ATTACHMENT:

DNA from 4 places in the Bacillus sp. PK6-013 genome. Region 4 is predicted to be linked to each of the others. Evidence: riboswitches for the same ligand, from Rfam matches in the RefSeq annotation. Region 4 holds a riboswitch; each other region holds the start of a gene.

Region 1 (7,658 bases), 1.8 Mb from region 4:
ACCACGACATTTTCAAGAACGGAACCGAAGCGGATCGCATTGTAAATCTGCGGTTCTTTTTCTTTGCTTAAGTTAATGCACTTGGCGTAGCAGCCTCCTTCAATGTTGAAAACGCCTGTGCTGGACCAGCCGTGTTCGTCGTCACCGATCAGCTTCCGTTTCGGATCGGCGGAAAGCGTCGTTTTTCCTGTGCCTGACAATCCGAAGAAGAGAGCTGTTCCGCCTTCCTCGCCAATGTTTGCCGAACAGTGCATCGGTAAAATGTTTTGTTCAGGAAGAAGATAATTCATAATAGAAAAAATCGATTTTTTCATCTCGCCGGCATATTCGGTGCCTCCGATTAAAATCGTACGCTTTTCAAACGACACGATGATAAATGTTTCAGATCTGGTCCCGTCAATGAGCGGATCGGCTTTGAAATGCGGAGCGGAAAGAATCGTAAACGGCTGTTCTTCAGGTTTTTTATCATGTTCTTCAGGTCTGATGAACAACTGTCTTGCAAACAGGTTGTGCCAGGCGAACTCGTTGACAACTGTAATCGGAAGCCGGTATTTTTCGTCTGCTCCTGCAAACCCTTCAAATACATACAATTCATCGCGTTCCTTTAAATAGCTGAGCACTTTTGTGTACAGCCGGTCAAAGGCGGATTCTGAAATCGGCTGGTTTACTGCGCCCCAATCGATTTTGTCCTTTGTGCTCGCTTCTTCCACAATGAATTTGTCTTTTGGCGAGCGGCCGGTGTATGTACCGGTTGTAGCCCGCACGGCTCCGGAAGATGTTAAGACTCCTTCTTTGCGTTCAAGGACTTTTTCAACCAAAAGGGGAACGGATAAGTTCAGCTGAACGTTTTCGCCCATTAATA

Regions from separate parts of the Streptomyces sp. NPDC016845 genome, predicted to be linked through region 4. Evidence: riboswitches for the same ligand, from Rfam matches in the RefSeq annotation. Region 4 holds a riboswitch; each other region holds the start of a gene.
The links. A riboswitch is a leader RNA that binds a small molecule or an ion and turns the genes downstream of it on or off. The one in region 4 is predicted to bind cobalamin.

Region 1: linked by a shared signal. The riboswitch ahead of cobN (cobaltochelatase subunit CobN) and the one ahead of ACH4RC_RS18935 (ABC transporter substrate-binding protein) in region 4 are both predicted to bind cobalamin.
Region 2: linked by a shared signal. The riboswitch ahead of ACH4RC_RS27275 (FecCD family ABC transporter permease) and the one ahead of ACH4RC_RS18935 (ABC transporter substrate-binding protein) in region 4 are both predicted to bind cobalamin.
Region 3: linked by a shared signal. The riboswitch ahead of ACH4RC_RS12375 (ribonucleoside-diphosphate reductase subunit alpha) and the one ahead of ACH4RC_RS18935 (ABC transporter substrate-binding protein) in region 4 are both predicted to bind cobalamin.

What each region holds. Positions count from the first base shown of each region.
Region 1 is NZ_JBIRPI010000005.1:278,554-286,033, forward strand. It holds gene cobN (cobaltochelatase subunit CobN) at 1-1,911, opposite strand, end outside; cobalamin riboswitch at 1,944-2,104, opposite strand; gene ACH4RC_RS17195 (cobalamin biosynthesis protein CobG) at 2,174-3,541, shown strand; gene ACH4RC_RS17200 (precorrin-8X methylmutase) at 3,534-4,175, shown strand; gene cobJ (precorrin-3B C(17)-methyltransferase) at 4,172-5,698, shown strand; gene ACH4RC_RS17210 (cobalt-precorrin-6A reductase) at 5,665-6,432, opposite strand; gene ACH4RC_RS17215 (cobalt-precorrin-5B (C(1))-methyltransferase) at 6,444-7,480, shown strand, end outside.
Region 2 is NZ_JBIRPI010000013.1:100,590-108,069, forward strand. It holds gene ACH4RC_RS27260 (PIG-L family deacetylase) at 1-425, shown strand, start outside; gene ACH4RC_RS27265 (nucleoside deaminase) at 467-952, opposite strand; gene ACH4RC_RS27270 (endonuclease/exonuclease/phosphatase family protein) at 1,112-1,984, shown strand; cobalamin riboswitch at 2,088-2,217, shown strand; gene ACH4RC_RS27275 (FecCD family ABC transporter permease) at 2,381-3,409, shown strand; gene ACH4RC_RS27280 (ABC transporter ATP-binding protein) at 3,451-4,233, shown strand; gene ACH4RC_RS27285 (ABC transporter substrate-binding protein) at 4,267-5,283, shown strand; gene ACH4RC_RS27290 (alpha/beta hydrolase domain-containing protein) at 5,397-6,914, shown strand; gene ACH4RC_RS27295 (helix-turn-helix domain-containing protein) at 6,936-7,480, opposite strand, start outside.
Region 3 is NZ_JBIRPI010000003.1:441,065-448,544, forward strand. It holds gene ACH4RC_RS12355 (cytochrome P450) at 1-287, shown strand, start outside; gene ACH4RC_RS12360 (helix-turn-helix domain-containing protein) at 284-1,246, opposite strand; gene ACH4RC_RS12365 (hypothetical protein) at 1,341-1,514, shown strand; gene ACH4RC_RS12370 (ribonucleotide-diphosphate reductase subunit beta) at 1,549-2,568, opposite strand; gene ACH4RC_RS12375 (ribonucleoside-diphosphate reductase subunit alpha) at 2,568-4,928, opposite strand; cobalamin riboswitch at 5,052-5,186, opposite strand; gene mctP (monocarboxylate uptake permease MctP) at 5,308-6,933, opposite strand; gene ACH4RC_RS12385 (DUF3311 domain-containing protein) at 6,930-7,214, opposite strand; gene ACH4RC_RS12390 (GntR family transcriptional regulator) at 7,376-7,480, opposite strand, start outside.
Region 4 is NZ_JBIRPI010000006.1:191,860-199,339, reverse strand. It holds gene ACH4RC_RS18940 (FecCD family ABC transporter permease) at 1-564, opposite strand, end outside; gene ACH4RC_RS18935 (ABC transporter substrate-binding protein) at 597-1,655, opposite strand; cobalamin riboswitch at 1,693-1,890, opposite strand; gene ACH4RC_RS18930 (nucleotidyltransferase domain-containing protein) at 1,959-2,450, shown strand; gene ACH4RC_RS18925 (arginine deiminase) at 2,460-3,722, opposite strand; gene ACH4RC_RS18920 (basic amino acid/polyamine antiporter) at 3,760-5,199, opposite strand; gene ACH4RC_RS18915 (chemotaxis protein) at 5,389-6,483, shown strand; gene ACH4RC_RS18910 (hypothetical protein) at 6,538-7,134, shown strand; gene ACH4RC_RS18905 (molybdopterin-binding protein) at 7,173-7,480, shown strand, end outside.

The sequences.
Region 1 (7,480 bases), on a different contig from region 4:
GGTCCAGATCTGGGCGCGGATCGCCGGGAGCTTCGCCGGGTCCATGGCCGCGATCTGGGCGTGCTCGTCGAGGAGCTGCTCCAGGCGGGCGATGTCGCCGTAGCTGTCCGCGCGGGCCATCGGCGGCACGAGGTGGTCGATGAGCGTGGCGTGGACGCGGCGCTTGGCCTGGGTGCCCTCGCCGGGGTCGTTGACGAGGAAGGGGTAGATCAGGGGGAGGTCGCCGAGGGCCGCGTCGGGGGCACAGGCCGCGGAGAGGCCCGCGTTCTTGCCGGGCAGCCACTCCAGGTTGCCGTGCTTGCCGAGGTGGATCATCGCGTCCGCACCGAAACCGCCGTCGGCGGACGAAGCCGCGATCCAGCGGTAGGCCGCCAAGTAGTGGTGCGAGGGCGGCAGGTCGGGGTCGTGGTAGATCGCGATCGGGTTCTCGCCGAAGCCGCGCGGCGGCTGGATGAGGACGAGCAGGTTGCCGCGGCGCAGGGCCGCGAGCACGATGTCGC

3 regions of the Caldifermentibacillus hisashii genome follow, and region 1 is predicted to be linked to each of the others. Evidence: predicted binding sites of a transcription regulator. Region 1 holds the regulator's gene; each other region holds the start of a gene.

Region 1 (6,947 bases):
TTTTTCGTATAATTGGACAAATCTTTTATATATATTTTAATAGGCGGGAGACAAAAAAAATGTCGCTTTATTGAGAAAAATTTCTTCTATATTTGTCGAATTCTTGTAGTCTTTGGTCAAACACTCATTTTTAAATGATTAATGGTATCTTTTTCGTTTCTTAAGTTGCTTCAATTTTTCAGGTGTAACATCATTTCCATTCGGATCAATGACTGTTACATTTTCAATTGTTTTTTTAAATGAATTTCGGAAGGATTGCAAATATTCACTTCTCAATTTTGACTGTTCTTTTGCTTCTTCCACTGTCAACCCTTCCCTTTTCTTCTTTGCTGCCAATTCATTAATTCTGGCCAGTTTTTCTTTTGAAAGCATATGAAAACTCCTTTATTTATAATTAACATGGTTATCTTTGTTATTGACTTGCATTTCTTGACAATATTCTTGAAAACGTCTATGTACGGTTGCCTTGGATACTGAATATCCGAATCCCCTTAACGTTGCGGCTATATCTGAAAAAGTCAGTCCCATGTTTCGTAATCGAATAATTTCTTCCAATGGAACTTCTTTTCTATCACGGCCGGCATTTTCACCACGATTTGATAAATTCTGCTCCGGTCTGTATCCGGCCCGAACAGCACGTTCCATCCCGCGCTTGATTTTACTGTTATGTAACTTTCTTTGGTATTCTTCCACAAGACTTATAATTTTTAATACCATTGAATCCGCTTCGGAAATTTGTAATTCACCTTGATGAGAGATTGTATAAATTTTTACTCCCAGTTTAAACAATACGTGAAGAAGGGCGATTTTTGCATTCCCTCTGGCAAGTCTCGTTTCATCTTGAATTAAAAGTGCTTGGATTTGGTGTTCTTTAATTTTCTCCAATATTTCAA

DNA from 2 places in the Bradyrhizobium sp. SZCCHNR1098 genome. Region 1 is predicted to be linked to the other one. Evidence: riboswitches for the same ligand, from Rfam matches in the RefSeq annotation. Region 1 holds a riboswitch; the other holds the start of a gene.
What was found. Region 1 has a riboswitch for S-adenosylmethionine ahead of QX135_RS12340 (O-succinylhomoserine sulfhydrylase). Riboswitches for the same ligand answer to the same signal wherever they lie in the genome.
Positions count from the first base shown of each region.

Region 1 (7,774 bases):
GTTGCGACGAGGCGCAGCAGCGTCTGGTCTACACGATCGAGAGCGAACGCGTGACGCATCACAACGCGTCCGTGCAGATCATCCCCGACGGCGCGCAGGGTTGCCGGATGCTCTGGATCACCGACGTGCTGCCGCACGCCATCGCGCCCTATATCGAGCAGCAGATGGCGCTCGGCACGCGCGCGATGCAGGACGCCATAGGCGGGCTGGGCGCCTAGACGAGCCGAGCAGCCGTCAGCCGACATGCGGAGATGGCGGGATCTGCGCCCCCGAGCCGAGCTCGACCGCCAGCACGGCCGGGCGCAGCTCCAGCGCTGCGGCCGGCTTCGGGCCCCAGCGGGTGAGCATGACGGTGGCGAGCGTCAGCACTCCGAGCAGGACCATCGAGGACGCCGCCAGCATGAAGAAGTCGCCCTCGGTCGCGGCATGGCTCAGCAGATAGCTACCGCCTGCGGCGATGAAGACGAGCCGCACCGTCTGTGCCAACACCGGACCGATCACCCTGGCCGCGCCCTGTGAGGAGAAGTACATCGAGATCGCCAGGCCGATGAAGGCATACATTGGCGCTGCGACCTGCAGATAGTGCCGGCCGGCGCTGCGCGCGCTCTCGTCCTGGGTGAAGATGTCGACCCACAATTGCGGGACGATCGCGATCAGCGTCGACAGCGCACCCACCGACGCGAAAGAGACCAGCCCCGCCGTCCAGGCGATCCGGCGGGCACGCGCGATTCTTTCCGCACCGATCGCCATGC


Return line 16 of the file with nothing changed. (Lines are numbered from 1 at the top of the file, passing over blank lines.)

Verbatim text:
GGTCCAGATCTGGGCGCGGATCGCCGGGAGCTTCGCCGGGTCCATGGCCGCGATCTGGGCGTGCTCGTCGAGGAGCTGCTCCAGGCGGGCGATGTCGCCGTAGCTGTCCGCGCGGGCCATCGGCGGCACGAGGTGGTCGATGAGCGTGGCGTGGACGCGGCGCTTGGCCTGGGTGCCCTCGCCGGGGTCGTTGACGAGGAAGGGGTAGATCAGGGGGAGGTCGCCGAGGGCCGCGTCGGGGGCACAGGCCGCGGAGAGGCCCGCGTTCTTGCCGGGCAGCCACTCCAGGTTGCCGTGCTTGCCGAGGTGGATCATCGCGTCCGCACCGAAACCGCCGTCGGCGGACGAAGCCGCGATCCAGCGGTAGGCCGCCAAGTAGTGGTGCGAGGGCGGCAGGTCGGGGTCGTGGTAGATCGCGATCGGGTTCTCGCCGAAGCCGCGCGGCGGCTGGATGAGGACGAGCAGGTTGCCGCGGCGCAGGGCCGCGAGCACGATGTCGC